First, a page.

Most of the responses to my recent Her.meneutics post (“The Dark Side of Healthy Eating”) have been very positive, for which I’m really grateful, not least because the spirit of that post really captures some important aspects of my upcoming book.
But some readers have asked whether or not I do, in fact, care about healthy eating–or whether I’m more:
“lets [sic] all eat hot dogs and bacon full of nitrates! (which are proven to cause cancer) and make fun of the people who give it up in the name of being healthy.”
Yes, I do care about health! I’ll serve (and eat) the occasional hotdog, but I’ll choose an organic, humanely-raised, nitrate-free variety. Our family tries to eat mostly organic and/or free-range animal products–and we eat mainly vegetarian meals. We grow and eat organic fruit and veggies right in our own backyard. I make yogurt. You get the idea.
It’s just that I think “health” in eating means more than just seeking dietary ‘perfection’ single-mindedly, as if it is the be-all, end-all of life. To me, dietary ‘health’ must include the health of the planet, and it must include a sense of food justice–an awareness of those who don’t get enough (or enough of the right foods).
And it must include gratitude and fellowship.
So, yes, I do care about ‘healthy’ eating. There are many, many things I don’t let my children eat. But I’m equally concerned that my orientation toward good food isn’t a frightened flight away from “what everyone else is eating.”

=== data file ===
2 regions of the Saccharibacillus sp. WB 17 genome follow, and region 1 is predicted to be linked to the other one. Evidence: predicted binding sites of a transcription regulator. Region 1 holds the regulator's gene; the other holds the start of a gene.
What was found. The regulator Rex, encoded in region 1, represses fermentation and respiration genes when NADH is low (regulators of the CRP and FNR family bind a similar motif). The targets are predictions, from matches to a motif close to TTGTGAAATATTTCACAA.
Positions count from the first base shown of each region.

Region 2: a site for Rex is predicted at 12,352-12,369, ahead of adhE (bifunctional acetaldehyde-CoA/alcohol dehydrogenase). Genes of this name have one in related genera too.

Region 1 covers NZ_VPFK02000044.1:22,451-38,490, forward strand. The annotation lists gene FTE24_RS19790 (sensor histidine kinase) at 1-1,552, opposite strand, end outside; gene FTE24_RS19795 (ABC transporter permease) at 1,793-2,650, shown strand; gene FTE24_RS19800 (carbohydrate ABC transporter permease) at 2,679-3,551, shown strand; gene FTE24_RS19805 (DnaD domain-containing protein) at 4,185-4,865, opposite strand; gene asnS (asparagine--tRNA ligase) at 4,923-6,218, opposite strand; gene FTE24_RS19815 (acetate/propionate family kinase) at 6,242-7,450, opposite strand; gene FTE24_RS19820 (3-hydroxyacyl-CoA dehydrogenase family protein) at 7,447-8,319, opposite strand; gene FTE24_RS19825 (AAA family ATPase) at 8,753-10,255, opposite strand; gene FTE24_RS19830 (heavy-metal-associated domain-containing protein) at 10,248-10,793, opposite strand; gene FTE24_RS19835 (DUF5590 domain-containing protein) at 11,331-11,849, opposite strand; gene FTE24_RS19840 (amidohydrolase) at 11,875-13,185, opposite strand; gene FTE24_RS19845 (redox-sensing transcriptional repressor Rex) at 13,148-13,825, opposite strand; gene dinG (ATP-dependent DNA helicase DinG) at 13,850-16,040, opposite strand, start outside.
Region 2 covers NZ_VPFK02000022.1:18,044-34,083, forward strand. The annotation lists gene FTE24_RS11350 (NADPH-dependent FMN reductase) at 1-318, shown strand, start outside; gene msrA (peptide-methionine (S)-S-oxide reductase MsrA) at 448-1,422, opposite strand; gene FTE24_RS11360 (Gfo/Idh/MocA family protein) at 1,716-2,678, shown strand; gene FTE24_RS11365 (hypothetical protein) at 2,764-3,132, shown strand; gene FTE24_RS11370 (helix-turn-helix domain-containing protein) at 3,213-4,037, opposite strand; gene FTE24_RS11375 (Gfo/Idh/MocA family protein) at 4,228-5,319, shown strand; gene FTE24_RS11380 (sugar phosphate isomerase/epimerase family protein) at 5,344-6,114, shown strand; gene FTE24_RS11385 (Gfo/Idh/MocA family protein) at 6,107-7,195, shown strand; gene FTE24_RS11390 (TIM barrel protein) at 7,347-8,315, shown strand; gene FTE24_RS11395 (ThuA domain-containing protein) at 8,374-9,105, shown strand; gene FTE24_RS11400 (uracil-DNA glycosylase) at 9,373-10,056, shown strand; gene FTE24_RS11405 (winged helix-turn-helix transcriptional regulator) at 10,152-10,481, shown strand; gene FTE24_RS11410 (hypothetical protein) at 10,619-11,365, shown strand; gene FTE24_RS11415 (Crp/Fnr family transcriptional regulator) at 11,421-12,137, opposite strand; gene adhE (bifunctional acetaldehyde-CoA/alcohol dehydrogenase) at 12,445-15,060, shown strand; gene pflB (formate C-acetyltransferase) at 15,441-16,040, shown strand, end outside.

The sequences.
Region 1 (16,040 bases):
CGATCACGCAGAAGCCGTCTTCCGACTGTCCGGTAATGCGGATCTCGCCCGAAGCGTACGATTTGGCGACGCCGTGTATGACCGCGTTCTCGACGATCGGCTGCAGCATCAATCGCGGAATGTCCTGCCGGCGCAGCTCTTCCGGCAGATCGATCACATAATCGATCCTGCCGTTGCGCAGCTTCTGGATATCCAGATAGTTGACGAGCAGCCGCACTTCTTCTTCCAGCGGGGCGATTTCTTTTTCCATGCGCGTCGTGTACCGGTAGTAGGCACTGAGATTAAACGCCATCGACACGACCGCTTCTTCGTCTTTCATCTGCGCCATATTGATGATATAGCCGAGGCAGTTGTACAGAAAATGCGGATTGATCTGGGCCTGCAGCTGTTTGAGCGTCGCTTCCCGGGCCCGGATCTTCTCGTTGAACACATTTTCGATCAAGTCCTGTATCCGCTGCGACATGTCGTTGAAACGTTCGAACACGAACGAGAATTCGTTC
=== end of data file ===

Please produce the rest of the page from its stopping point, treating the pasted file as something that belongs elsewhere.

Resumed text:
As I said in the piece,
“Do some foods testify more clearly to the goodness of God by virtue of having been produced in ways that honor God’s creation, God’s creatures, and God’s people? Certainly. But there remains that dietary ‘perfection’ is elusive, if not entirely illusory, and that our lives are much more than the food that sustains them.”
A strawberry picked and eaten in the garden, warmed by the sun, speaks more clearly to me of God’s goodness than one I might purchase in a plastic clamshell, shipped from 3,000 miles away, in the dead of winter.
But if someone offers me the latter kind of strawberry, I’ll accept it, for the sharing imparts a kind of grace that goes beyond nutrition, taste, or ecological impact. I don’t know why, exactly.
It just does.